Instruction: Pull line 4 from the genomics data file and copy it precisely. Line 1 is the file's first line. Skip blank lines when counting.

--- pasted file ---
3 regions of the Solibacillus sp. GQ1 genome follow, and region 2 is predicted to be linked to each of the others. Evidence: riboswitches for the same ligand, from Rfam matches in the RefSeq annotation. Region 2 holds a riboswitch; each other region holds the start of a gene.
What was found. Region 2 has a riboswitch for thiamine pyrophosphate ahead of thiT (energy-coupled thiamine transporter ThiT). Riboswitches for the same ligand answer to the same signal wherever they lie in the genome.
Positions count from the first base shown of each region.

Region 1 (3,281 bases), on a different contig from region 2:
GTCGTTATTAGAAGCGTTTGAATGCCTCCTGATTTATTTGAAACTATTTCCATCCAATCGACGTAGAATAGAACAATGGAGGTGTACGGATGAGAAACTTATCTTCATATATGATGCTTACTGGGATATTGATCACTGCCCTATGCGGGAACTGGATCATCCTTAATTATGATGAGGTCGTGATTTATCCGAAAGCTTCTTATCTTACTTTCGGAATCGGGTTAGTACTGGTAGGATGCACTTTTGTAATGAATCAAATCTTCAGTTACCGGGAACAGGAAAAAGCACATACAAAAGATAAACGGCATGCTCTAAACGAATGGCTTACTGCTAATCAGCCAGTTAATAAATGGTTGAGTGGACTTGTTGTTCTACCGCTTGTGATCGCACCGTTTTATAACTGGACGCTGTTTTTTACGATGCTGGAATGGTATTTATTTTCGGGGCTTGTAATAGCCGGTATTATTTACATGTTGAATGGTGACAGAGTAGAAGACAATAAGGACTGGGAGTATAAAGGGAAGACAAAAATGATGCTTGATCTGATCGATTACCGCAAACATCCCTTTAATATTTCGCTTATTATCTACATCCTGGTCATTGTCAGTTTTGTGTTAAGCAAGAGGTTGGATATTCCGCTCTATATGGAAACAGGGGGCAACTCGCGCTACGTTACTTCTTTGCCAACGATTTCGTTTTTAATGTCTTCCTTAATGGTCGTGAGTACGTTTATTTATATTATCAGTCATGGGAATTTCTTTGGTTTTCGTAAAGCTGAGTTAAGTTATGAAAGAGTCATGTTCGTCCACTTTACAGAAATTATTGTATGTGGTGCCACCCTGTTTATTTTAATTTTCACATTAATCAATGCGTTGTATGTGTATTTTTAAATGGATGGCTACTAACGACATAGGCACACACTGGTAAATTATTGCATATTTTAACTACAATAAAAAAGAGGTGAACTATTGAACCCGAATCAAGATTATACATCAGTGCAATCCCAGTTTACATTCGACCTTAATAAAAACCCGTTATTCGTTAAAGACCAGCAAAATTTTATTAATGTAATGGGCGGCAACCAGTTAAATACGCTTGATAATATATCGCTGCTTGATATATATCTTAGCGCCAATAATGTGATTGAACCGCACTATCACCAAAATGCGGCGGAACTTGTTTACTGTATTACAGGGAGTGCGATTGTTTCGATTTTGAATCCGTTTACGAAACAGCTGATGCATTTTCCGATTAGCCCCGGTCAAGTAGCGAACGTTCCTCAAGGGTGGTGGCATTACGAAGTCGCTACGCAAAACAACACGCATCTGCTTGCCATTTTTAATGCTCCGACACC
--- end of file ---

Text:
Region 1 (3,281 bases), on a different contig from region 2: